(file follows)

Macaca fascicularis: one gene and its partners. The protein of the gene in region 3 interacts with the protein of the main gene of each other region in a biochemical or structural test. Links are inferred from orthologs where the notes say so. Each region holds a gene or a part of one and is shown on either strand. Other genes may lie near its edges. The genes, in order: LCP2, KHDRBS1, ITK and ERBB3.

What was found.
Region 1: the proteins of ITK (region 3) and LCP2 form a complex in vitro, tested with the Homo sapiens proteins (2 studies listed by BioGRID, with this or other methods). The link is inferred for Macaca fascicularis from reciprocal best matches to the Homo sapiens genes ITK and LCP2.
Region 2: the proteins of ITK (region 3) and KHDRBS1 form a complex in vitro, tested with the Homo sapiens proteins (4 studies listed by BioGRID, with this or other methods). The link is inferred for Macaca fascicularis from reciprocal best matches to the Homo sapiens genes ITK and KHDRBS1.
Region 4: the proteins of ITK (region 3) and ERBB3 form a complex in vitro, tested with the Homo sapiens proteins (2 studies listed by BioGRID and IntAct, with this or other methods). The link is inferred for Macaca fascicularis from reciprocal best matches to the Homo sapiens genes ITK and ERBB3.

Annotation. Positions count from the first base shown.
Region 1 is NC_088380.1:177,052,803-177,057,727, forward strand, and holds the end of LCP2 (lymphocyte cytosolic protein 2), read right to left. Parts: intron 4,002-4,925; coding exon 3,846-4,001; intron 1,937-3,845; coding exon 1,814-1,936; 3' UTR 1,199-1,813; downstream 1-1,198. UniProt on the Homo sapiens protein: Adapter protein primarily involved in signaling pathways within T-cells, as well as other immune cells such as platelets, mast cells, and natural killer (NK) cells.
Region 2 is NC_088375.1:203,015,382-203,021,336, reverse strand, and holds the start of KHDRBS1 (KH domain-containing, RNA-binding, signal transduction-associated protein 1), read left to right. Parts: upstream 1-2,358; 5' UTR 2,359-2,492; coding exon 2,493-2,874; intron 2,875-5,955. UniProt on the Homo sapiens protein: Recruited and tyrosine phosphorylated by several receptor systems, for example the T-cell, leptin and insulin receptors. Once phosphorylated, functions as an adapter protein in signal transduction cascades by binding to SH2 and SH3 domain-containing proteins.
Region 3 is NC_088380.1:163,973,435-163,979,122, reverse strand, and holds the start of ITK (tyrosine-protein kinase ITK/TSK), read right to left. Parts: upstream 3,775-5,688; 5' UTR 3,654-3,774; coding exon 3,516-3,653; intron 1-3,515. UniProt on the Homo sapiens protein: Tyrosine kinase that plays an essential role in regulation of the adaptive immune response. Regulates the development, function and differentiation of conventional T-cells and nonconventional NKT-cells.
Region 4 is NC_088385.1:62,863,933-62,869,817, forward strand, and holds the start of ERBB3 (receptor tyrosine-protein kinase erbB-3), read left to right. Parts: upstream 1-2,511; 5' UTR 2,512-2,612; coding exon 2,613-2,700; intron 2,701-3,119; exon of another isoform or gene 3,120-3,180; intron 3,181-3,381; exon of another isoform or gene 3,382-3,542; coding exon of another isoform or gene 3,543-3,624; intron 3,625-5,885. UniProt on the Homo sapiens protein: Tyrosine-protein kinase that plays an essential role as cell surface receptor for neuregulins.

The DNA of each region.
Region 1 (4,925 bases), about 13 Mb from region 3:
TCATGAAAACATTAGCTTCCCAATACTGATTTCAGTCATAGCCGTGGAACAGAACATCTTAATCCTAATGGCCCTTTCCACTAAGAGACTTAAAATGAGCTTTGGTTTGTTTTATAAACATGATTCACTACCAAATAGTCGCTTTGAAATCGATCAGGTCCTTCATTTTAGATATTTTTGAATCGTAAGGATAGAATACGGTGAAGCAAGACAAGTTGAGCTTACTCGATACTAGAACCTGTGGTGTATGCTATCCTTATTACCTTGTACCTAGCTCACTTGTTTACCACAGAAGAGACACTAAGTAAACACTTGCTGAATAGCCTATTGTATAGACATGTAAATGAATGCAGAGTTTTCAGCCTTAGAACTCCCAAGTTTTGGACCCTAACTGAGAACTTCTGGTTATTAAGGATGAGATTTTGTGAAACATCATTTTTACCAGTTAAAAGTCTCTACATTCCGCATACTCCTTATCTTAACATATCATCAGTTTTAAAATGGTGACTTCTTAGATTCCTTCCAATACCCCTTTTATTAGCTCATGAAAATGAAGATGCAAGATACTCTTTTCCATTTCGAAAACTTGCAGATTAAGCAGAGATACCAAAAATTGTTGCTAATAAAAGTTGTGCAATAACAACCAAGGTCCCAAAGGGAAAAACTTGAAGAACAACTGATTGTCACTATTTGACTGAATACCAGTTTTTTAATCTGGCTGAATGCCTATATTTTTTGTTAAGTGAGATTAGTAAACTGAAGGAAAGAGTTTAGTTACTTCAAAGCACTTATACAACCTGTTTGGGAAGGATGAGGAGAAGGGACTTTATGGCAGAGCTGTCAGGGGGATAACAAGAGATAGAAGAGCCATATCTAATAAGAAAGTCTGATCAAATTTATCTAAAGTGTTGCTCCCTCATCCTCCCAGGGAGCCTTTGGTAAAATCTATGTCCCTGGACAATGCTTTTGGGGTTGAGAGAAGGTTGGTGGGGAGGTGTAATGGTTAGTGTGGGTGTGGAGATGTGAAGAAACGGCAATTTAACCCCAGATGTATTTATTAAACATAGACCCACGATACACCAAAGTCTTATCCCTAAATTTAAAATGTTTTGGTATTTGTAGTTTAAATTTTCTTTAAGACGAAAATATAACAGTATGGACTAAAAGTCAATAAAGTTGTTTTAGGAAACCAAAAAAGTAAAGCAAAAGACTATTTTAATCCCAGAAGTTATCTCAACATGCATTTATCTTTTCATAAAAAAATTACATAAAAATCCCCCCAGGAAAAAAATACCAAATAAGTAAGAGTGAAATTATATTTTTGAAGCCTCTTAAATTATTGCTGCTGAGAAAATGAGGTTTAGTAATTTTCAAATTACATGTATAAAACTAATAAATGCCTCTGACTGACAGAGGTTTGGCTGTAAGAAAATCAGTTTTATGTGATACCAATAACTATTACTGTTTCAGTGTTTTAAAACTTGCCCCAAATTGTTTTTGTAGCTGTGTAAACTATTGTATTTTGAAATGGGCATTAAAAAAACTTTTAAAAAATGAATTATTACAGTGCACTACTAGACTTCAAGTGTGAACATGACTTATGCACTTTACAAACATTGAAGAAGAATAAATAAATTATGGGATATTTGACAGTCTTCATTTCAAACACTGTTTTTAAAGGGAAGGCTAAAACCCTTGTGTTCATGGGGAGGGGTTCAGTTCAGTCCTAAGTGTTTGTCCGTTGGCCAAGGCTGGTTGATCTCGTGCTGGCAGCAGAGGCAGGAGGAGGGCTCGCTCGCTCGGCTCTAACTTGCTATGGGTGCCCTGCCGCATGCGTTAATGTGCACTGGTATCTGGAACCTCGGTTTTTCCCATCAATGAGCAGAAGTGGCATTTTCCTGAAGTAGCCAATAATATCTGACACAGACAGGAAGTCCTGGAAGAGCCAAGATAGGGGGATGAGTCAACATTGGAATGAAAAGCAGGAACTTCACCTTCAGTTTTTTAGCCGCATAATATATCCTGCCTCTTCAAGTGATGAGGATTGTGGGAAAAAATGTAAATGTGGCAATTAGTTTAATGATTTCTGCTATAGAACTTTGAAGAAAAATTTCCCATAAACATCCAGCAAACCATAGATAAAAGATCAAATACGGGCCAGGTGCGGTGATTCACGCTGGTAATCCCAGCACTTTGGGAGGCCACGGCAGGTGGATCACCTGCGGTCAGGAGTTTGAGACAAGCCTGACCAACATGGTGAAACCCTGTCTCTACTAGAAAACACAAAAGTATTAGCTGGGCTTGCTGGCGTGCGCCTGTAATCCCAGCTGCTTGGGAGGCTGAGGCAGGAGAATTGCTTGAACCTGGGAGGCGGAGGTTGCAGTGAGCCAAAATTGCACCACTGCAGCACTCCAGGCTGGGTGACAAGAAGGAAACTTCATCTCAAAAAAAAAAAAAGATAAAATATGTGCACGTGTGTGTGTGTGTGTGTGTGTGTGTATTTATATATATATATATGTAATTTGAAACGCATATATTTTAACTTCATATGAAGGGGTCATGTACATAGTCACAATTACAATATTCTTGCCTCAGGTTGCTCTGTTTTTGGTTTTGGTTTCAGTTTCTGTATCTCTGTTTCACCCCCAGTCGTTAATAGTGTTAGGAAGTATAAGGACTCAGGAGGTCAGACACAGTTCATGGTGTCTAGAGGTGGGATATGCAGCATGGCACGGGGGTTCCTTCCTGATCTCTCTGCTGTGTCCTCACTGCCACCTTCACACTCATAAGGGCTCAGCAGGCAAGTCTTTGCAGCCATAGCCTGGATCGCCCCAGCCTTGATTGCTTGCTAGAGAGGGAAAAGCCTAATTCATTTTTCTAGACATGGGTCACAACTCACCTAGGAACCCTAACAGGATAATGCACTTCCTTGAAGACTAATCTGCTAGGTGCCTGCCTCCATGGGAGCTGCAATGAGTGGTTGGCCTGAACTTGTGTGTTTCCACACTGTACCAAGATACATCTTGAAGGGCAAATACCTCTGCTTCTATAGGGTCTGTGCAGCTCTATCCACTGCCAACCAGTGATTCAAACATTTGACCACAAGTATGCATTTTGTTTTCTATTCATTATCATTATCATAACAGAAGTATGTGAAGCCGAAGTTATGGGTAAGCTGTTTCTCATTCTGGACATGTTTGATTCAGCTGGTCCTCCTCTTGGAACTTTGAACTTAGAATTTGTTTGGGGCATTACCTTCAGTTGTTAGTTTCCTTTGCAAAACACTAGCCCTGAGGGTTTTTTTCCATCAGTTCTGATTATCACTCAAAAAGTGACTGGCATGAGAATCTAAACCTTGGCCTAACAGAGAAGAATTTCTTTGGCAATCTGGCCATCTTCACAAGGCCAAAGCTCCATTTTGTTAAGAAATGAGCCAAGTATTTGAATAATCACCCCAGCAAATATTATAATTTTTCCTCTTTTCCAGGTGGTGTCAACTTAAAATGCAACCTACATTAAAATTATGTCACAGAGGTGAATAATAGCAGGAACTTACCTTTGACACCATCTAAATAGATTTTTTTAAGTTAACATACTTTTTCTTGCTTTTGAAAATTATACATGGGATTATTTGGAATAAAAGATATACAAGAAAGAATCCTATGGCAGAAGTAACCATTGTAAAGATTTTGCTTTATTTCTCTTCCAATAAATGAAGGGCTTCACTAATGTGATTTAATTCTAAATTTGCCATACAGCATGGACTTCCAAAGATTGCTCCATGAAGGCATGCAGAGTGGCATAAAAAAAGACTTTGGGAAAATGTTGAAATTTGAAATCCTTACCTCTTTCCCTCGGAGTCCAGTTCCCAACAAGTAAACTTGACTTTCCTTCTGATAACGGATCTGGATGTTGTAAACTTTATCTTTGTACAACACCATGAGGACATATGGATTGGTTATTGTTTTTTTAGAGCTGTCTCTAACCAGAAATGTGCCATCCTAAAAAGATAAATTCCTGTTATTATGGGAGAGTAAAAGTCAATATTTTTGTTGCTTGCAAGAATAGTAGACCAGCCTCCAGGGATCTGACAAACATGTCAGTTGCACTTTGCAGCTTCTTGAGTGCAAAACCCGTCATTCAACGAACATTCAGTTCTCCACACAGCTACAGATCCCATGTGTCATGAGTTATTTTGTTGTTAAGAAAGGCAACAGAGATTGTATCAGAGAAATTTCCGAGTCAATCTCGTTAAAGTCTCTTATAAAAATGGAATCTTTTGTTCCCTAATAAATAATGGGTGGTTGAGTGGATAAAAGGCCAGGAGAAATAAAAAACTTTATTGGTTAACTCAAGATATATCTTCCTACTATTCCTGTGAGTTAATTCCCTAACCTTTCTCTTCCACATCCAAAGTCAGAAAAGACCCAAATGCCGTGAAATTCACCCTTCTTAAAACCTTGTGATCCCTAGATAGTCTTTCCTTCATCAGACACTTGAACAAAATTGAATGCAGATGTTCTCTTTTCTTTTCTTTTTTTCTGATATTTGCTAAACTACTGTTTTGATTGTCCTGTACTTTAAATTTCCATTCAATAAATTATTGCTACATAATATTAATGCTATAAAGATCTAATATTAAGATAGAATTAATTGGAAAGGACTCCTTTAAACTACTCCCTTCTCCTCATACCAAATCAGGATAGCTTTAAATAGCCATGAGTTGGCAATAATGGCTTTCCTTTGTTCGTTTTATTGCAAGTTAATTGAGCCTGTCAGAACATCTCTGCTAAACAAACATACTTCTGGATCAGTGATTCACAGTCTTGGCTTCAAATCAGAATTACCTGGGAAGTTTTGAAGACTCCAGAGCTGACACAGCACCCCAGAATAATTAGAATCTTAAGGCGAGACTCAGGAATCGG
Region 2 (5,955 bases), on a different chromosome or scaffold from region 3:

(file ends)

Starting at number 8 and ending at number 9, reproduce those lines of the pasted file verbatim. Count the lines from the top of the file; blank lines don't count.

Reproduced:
Region 2 is NC_088375.1:203,015,382-203,021,336, reverse strand, and holds the start of KHDRBS1 (KH domain-containing, RNA-binding, signal transduction-associated protein 1), read left to right. Parts: upstream 1-2,358; 5' UTR 2,359-2,492; coding exon 2,493-2,874; intron 2,875-5,955. UniProt on the Homo sapiens protein: Recruited and tyrosine phosphorylated by several receptor systems, for example the T-cell, leptin and insulin receptors. Once phosphorylated, functions as an adapter protein in signal transduction cascades by binding to SH2 and SH3 domain-containing proteins.
Region 3 is NC_088380.1:163,973,435-163,979,122, reverse strand, and holds the start of ITK (tyrosine-protein kinase ITK/TSK), read right to left. Parts: upstream 3,775-5,688; 5' UTR 3,654-3,774; coding exon 3,516-3,653; intron 1-3,515. UniProt on the Homo sapiens protein: Tyrosine kinase that plays an essential role in regulation of the adaptive immune response. Regulates the development, function and differentiation of conventional T-cells and nonconventional NKT-cells.